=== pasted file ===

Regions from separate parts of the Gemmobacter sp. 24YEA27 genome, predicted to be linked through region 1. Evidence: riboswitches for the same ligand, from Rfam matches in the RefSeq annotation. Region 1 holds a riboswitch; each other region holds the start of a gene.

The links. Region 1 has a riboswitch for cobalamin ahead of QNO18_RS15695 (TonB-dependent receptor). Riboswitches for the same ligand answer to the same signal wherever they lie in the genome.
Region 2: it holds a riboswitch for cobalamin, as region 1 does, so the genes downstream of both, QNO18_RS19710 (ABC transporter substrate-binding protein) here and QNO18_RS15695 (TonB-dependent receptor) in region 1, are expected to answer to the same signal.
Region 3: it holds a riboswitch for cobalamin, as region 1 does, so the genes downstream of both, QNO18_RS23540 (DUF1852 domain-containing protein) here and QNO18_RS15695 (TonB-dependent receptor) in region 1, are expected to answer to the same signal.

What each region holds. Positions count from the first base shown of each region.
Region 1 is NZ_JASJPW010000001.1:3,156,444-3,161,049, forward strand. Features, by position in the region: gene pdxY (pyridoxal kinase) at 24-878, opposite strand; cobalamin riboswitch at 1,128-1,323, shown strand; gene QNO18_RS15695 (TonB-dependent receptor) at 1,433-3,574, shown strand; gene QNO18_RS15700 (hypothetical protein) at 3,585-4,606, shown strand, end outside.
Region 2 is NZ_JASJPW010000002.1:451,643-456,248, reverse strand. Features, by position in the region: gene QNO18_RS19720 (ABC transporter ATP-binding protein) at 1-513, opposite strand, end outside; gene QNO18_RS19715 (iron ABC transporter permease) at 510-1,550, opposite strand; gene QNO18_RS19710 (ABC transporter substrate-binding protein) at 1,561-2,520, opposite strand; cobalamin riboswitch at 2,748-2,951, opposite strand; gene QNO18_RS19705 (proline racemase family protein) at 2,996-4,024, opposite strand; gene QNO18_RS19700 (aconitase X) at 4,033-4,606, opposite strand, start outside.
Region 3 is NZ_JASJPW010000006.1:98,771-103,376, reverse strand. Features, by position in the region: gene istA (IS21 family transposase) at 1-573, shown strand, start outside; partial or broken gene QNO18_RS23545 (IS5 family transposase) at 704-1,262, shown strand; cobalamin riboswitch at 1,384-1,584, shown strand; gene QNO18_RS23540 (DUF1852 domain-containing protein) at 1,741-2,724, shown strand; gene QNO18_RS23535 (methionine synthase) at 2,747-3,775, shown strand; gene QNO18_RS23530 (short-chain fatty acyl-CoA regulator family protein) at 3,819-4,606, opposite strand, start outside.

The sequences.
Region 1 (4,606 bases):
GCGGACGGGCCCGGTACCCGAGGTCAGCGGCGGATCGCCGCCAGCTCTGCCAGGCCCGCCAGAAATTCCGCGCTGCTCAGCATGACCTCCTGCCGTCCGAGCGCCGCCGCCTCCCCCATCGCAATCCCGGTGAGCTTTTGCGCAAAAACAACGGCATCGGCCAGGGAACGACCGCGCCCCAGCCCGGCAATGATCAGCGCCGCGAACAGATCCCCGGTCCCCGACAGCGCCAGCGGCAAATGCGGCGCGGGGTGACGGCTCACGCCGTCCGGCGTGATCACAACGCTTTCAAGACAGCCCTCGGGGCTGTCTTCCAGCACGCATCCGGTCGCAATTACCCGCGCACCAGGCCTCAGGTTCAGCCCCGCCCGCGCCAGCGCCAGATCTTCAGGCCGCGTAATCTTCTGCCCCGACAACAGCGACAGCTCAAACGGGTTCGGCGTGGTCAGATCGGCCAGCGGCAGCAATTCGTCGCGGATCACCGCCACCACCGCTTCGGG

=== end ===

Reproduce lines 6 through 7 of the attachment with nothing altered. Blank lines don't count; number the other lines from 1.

Region 1 is NZ_JASJPW010000001.1:3,156,444-3,161,049, forward strand. Features, by position in the region: gene pdxY (pyridoxal kinase) at 24-878, opposite strand; cobalamin riboswitch at 1,128-1,323, shown strand; gene QNO18_RS15695 (TonB-dependent receptor) at 1,433-3,574, shown strand; gene QNO18_RS15700 (hypothetical protein) at 3,585-4,606, shown strand, end outside.
Region 2 is NZ_JASJPW010000002.1:451,643-456,248, reverse strand. Features, by position in the region: gene QNO18_RS19720 (ABC transporter ATP-binding protein) at 1-513, opposite strand, end outside; gene QNO18_RS19715 (iron ABC transporter permease) at 510-1,550, opposite strand; gene QNO18_RS19710 (ABC transporter substrate-binding protein) at 1,561-2,520, opposite strand; cobalamin riboswitch at 2,748-2,951, opposite strand; gene QNO18_RS19705 (proline racemase family protein) at 2,996-4,024, opposite strand; gene QNO18_RS19700 (aconitase X) at 4,033-4,606, opposite strand, start outside.